Learning Assistants are undergraduates serving in a number of possible roles: undergraduate teaching assistant, teaching assistant intern, peer mentor, peer facilitator, consultant, or tutor. Undergraduates who are serving as graders-only are not considered learning assistants.
A learning assistant is not a replacement for a graduate teaching assistant, rather, an undergraduate learning assistant should be treated as a different role with more scaffolded support and distinct responsibilities.
- The position should be posted publicly and promoted strategically, with qualifications, application process, and deadline to apply clearly articulated (e.g., Learning assistants had to have taken the course previously and earned at least x grade). To promote the opening, consider using advising listserv messages and Handshake along with fliers, social media, etc. Application materials might include a resume, references, and/or a brief teaching philosophy.
- Learning assistants should be chosen through an established selection process that includes a brief interview (ideally conducted by the instructor of record and an experienced learning assistant).
- The grade the applicant received in the course they hope to support as well as subsequent courses in a sequence and/or overall GPA may be considered.
- A hiring agreement or contract should clearly outline time commitment, pay, training, supervision, and evaluation.
- Learning assistants should be paid by the hour, and all manner of work for the position (attending class sessions, training, teaching meetings, preparing for class sessions, responding to emails from students in the class, grading, etc.) should be included as time worked.
Ideally, students will enroll in a 0 or for-credit course that would allow them to:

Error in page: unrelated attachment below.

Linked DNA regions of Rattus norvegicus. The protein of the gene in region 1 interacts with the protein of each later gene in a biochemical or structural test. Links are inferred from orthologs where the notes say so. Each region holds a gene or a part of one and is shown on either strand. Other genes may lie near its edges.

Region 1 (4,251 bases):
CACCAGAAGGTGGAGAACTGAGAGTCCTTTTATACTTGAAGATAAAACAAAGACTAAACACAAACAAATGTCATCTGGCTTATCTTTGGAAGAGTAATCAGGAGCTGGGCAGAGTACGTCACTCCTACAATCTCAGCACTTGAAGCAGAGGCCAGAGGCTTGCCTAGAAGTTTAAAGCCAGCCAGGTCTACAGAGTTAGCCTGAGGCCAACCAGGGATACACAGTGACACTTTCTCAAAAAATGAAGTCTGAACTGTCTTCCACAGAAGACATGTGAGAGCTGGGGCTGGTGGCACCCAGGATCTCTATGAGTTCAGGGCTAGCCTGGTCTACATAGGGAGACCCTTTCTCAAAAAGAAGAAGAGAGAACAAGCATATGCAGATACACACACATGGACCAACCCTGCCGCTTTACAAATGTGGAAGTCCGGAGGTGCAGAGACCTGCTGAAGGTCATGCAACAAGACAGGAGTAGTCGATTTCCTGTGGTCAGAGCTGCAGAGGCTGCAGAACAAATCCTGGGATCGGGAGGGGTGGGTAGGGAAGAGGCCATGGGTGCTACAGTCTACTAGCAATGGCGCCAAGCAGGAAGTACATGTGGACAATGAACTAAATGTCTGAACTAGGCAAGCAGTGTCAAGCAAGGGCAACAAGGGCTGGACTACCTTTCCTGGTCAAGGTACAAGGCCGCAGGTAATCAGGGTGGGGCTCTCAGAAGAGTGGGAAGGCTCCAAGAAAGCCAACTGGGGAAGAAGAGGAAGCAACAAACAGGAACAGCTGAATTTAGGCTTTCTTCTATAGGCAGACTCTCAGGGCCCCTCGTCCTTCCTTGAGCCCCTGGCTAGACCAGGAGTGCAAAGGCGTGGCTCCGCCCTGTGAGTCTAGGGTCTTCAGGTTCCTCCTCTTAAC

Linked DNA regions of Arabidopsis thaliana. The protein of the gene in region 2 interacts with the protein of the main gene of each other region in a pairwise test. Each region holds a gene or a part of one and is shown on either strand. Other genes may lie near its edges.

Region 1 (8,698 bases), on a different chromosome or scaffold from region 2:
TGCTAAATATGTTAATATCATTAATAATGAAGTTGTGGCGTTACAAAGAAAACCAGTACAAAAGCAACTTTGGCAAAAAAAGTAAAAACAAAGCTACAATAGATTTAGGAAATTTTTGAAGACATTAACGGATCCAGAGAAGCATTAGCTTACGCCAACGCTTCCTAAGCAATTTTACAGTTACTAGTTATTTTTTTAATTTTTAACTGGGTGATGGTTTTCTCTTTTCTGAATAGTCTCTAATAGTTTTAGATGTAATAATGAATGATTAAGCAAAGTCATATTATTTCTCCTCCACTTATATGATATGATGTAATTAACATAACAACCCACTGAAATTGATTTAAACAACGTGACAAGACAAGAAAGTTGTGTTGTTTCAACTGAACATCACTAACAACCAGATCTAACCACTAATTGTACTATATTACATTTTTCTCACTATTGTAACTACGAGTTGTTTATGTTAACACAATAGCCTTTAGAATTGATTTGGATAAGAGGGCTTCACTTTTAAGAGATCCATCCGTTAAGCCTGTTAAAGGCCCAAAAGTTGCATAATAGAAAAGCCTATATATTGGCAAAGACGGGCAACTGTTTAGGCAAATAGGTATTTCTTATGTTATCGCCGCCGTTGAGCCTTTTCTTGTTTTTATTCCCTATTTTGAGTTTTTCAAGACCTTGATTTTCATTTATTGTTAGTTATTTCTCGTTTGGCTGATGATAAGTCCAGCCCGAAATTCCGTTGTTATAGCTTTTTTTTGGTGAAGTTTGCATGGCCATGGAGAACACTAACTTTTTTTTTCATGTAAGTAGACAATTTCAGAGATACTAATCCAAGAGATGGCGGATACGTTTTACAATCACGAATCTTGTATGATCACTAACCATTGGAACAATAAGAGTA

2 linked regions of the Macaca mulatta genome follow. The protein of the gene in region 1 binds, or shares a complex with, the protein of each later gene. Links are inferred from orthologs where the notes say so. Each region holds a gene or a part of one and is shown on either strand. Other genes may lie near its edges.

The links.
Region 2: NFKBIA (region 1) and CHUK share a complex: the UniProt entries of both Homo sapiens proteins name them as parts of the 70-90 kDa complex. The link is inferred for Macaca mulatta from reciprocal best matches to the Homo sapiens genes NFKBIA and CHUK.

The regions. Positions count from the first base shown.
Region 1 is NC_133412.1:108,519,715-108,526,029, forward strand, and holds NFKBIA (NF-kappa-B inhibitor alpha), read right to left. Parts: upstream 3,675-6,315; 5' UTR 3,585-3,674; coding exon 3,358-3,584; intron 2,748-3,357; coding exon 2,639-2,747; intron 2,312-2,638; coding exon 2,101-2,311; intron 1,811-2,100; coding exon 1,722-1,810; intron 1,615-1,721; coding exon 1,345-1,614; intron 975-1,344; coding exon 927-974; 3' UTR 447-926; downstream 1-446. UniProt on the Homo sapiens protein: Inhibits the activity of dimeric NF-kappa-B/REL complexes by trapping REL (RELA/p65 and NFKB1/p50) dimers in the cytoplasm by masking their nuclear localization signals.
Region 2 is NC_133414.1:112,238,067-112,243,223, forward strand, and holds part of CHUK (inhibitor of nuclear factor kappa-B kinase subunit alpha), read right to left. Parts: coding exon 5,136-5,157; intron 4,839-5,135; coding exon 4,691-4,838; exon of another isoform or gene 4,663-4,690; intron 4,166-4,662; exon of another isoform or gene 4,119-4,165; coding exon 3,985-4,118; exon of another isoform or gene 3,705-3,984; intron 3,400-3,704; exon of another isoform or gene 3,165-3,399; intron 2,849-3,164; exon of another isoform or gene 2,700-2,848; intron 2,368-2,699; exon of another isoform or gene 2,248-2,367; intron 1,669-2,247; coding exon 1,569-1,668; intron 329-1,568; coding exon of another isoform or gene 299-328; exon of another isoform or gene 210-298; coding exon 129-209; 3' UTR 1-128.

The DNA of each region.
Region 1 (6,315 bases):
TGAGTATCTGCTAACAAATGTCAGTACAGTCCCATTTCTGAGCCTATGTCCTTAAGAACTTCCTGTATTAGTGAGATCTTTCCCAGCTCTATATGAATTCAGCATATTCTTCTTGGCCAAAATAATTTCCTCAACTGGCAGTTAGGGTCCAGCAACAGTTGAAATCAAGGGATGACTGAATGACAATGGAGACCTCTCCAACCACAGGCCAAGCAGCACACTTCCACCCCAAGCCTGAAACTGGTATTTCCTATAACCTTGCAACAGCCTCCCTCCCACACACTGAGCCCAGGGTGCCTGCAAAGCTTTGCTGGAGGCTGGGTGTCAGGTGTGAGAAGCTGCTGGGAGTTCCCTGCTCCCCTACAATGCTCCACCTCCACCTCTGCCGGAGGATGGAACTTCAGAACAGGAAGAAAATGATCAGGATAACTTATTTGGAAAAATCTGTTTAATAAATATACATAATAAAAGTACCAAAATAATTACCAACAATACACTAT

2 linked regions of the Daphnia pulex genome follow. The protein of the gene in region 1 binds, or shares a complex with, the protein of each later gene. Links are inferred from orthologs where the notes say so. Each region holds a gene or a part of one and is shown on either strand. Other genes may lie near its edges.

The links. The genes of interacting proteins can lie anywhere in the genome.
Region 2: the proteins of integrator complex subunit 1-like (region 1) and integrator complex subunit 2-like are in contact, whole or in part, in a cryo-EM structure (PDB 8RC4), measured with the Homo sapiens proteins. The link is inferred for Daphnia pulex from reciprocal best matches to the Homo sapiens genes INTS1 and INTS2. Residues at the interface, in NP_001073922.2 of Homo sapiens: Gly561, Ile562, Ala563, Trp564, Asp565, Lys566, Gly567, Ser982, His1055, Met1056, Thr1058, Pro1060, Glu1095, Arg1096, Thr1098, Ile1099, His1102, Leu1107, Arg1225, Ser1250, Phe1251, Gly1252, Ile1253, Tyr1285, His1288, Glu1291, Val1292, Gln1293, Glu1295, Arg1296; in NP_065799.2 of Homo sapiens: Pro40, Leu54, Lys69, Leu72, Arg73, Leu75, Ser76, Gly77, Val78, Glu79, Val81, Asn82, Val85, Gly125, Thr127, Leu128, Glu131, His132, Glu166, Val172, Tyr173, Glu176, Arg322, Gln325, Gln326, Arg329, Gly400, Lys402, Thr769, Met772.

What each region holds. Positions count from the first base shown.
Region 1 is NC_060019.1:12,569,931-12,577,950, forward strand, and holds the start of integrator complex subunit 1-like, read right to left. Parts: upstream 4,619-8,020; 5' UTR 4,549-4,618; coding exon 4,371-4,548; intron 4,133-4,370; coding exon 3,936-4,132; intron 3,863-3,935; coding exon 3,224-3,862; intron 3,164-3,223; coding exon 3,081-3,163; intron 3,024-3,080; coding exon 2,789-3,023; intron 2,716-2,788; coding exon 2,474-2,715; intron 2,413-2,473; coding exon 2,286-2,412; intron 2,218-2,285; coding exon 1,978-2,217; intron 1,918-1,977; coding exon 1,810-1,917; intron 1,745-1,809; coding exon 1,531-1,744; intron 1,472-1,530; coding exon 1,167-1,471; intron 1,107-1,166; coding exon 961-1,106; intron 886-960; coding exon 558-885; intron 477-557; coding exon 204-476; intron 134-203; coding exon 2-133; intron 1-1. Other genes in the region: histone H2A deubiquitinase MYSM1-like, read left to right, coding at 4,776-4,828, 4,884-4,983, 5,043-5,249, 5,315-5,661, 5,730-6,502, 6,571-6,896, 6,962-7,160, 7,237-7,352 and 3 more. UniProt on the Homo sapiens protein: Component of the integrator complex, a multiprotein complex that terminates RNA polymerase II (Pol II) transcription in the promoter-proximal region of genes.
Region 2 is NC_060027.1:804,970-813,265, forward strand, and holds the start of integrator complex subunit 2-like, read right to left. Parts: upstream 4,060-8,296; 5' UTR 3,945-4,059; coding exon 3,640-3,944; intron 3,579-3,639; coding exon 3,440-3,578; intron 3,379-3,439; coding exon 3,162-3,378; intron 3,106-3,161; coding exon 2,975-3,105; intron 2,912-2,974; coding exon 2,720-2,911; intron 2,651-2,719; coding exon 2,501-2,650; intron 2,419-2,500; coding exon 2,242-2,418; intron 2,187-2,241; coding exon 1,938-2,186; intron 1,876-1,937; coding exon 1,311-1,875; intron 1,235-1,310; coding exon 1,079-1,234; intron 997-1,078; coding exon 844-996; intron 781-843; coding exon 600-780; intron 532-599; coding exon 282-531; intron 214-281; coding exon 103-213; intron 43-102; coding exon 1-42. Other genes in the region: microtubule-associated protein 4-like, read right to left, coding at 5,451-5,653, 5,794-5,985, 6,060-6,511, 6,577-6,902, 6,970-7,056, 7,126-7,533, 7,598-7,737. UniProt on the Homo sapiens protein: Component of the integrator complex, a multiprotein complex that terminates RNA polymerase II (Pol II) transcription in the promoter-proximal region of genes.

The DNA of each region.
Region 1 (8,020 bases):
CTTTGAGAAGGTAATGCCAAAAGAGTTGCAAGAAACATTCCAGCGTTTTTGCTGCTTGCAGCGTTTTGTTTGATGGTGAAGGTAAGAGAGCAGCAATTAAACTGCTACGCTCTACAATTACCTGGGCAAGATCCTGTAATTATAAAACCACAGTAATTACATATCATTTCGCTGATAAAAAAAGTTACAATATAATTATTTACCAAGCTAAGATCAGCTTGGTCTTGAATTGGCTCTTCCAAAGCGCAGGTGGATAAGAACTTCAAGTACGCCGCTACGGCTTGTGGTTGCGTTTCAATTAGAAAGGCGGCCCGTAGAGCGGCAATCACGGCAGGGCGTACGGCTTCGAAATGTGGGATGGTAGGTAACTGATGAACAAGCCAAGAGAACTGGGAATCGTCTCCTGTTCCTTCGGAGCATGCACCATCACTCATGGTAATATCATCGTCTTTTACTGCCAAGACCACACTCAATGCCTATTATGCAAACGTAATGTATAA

- Earn experiential learning (EL) credit (be sure to propose the course for EL credit and list it as Student Teaching /Practicum)
- When the course is for-credit, students will earn credit toward a major or minor in the discipline, or other degree requirement rather than just elective credit.
- Reference a functional syllabus outlining specific requirements and grading scale/assessment rubric (either letter grade or P/NP as applicable.). LAs must receive ongoing feedback to ensure that they are satisfying the expectations of the role and making progress in the course.
If the course is for credit, the number of credit hours should correspond to the time commitment and accompanying academic work of the position.
Learning assistants must receive both:
- General training in how to perform the role through the CAS Canvas module developed in collaboration with the CTT, available beginning Fall 2023.
- Training specific to the course they are supporting/tutoring they are doing from the instructor of the course or from the unit offering the course/providing the tutoring service.
Expectations for Learning Assistants
The following items should be articulated in the hiring agreement or contract, as well as in the syllabus for any associated 0 or for-credit course for LAs:
- Duties, responsibilities, and expectations of the role
- Time commitment
- Training sessions
- Weekly expectation and any likely variation from week to week (e.g. Mid-term or final exam weeks)
- What to do if you are unable to participate as planned
- Communication preferences (how and when the LA should communicate with the faculty coordinating their work)
- Conduct expectations (e.g., classroom behavior, FERPA/confidentiality, etc.)
- Rules and procedures surrounding grading (if applicable)
- Rules and procedures surrounding disability accommodations (if applicable)
Limitations for Learning Assistants
- Undergraduates cannot work more than 20 hours a week. Given the responsibilities associated with the work, LAs assigned stand-alone recitations should be limited to 2 recitations a term.
- Learning Assistants cannot be listed as the Instructor of Record for credit-bearing labs or recitations in CLSS. They can be named as leading a recitation as long as faculty is listed as Instructor of Record for the credit-bearing portion of the course.
Expectations for Faculty Coordinating Learning Assistants
- Faculty coordinating the LAs should schedule regular, planned meetings with the LAs.
- Faculty coordinating the LAs should give them feedback on their performance. Some units have added specific questions about LAs to course feedback surveys; this can be helpful for providing individual LAs feedback as well as understanding the overall contributions of LAs to the course.
- When the LA’s role involves leading a lab or recitation, they should be provided with a lesson plan for each session. The LAs can develop lesson plans, but they should not be expected to do this without detailed guidance and feedback from the professor.
- Faculty must be listed as the instructor of record for the section led by a learning assistant and is responsible for what happens in the classroom/lab.